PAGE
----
During World War II, in 1939–1944, there was a Polish armed resistance movement in Eastern Lithuania, which was called Armia Krajowa (Home Army) in the abstract. In researching the activities of Armia Krajowa (AK) in Eastern Lithuania, not only historiography is valuable, but also surviving documents and memoirs, as well as the Bernardine Fund preserved in the Lithuanian Central State Archives. So far, this Fund does not seem to receive much attention from scientists researching the activities of AK in Lithuania, as well as archives compiled by Poles residing in other countries.
Based on the concept of storage medium, the article analyzes the case of the Bernardine Fund in the context of archival research of the Polish diaspora. During the analysis of the documents kept in the Bernardine Fund, it was observed that the said Fund held significant documents that could supplement / replace the existing narrative about Kmicic’s AK partisan brigade. Kmicic’s AK partisan brigade is noteworthy, as it is the first armed AK unit to launch a consistent armed resistance, but so far there are no separate studies dedicated to the activities of this brigade.
The storage medium is the basis of memory communication that gives authenticity to the constructed memory narrative. The Bernardine Fund is a storage medium that originated in the past and reached the present unchanged / slightly changed, and that contains a certain memory narrative about AK. The Bernardine Fund and the documents contained in it are valuable storage media that can help reveal the situation of the residents of Eastern Lithuania during World War II and shed new light on the military activities of AK. In the context of research and preservation of the written heritage of the Polish diaspora, this medium has not yet received the attention of scientists, although the example of the Kmicic’s AK brigade proved that this Fund contains documents that reveal hitherto unknown aspects of AK activities.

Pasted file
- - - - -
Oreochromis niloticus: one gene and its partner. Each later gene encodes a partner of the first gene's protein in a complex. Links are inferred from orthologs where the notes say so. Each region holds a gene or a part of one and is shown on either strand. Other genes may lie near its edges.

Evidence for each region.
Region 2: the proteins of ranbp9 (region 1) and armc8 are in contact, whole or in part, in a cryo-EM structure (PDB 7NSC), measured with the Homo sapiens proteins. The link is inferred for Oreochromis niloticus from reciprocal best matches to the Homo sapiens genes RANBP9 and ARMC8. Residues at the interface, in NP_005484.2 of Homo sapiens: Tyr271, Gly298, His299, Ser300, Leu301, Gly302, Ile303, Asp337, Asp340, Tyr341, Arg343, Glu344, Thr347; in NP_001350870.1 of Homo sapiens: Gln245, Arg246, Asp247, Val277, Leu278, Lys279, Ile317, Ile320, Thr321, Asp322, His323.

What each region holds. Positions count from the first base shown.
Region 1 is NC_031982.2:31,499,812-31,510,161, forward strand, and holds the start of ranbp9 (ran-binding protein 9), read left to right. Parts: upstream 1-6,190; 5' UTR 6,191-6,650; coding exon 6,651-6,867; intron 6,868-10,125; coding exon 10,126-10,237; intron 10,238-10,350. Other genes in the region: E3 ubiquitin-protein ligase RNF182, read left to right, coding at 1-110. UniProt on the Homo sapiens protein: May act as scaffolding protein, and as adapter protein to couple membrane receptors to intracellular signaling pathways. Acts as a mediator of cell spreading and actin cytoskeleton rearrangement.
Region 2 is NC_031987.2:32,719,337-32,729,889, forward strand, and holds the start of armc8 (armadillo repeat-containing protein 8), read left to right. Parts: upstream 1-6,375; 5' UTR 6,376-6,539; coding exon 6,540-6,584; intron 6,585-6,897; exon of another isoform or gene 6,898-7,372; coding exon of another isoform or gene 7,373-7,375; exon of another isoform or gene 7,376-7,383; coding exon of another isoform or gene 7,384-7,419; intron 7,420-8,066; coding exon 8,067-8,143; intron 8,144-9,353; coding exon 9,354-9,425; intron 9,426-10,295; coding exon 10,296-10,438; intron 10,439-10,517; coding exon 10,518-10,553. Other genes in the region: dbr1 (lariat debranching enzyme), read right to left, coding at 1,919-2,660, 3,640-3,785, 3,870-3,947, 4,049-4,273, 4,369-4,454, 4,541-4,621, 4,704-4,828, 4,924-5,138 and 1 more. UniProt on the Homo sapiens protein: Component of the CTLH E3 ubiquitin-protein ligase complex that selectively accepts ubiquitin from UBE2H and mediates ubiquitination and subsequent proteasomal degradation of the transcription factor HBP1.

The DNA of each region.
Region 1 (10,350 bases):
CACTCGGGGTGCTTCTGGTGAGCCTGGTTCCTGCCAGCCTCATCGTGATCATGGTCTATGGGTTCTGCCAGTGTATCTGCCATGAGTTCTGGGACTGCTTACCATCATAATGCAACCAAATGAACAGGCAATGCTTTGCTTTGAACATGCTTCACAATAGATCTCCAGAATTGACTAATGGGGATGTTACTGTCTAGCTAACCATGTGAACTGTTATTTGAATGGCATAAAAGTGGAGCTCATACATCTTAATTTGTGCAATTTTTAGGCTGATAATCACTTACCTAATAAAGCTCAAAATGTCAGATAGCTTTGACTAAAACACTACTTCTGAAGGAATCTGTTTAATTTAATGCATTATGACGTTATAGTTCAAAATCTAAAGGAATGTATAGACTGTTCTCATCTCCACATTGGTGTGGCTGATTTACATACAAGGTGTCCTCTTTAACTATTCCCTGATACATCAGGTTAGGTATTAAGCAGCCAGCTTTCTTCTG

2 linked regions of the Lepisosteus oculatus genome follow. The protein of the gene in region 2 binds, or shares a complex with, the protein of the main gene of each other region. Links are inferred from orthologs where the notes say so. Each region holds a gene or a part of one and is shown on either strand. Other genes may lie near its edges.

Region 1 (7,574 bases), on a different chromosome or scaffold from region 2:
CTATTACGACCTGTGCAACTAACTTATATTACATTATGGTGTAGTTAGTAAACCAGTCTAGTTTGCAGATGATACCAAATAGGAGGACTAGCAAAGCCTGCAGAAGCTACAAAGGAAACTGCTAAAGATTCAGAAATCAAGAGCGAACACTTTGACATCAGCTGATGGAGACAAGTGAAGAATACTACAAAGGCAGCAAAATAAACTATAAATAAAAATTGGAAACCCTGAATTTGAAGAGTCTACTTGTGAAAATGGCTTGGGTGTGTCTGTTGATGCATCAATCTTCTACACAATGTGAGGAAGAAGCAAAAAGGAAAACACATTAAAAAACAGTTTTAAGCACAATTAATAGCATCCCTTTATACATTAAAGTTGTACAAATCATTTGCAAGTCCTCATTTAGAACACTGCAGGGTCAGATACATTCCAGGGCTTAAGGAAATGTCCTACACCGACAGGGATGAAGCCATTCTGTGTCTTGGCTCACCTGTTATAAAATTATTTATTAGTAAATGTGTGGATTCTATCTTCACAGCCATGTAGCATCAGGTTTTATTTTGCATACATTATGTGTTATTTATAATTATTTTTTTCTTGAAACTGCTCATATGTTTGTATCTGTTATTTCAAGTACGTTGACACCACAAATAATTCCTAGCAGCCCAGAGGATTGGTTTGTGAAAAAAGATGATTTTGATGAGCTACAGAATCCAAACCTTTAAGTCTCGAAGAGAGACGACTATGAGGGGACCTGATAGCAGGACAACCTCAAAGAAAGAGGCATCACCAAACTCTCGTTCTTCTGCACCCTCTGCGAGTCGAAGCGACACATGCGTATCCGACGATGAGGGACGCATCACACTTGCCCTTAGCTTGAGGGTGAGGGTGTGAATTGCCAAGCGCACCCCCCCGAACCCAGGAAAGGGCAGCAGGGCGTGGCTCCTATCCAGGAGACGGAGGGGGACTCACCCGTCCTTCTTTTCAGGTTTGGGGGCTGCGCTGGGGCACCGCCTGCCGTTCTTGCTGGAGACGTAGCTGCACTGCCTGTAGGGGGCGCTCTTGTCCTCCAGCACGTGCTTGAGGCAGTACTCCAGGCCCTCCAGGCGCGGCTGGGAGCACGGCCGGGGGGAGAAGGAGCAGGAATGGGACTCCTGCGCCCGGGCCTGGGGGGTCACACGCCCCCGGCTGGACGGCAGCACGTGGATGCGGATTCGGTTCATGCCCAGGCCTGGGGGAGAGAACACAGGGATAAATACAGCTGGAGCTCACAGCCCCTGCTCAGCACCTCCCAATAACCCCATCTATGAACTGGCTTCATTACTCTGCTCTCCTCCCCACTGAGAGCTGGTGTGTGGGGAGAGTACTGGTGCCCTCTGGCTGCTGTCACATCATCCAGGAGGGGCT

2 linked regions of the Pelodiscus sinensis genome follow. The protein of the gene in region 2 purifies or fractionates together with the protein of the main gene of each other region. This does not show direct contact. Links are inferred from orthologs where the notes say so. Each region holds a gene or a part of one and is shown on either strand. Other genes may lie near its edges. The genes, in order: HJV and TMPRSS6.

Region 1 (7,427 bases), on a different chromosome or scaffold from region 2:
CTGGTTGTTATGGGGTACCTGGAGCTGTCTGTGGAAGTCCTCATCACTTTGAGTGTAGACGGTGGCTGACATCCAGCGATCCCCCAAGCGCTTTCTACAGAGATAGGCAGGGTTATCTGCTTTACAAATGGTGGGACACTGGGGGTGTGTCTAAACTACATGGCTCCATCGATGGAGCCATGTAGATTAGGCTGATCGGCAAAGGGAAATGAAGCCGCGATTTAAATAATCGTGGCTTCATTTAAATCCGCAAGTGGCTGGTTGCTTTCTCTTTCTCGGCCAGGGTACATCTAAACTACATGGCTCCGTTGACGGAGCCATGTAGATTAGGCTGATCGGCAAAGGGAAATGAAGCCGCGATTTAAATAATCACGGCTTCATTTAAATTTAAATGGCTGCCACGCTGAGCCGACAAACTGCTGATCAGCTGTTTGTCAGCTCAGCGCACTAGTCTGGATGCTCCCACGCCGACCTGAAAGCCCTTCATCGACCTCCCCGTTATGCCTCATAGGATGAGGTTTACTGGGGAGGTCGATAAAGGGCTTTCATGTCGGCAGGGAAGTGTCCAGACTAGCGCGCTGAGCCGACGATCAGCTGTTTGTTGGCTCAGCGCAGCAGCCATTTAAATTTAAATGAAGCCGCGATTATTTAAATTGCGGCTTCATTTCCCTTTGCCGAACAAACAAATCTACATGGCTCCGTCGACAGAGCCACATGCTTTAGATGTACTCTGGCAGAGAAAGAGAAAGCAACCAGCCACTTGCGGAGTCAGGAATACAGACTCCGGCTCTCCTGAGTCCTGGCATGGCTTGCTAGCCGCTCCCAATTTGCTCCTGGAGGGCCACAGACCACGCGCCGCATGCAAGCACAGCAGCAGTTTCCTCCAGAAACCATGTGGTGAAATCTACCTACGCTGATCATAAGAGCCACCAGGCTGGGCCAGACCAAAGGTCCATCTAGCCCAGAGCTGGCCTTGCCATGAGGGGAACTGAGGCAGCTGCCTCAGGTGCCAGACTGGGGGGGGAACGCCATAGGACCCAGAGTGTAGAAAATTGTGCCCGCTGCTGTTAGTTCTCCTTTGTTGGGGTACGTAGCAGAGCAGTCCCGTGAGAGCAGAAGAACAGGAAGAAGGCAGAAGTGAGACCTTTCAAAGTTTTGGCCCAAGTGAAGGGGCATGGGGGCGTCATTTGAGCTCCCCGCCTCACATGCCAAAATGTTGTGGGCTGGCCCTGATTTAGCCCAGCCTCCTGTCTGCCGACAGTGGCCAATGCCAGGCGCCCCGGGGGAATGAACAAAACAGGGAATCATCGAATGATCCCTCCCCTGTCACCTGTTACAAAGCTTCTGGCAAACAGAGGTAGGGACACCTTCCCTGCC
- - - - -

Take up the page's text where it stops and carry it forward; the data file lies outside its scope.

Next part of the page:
A fact turns into an event only when certain groups draw their attention to it, when they give meaning to it and start talking and writing about it, and it begins to be remembered. All significant events are just someone’s creations, created just to justify the present in a way that is convenient for the collective, the political elite, or the heads of state. The case of Kmicic’s brigade has proven that no fact is completely lost. If a fact is not currently updated and used, it does not mean that it will be the case all the time. The documents kept in the Fund reflect that during the formation of the historiographical narrative, the collective memory of the said brigade, part of the events was deliberately omitted in order to give integrity to the narrative being formed.
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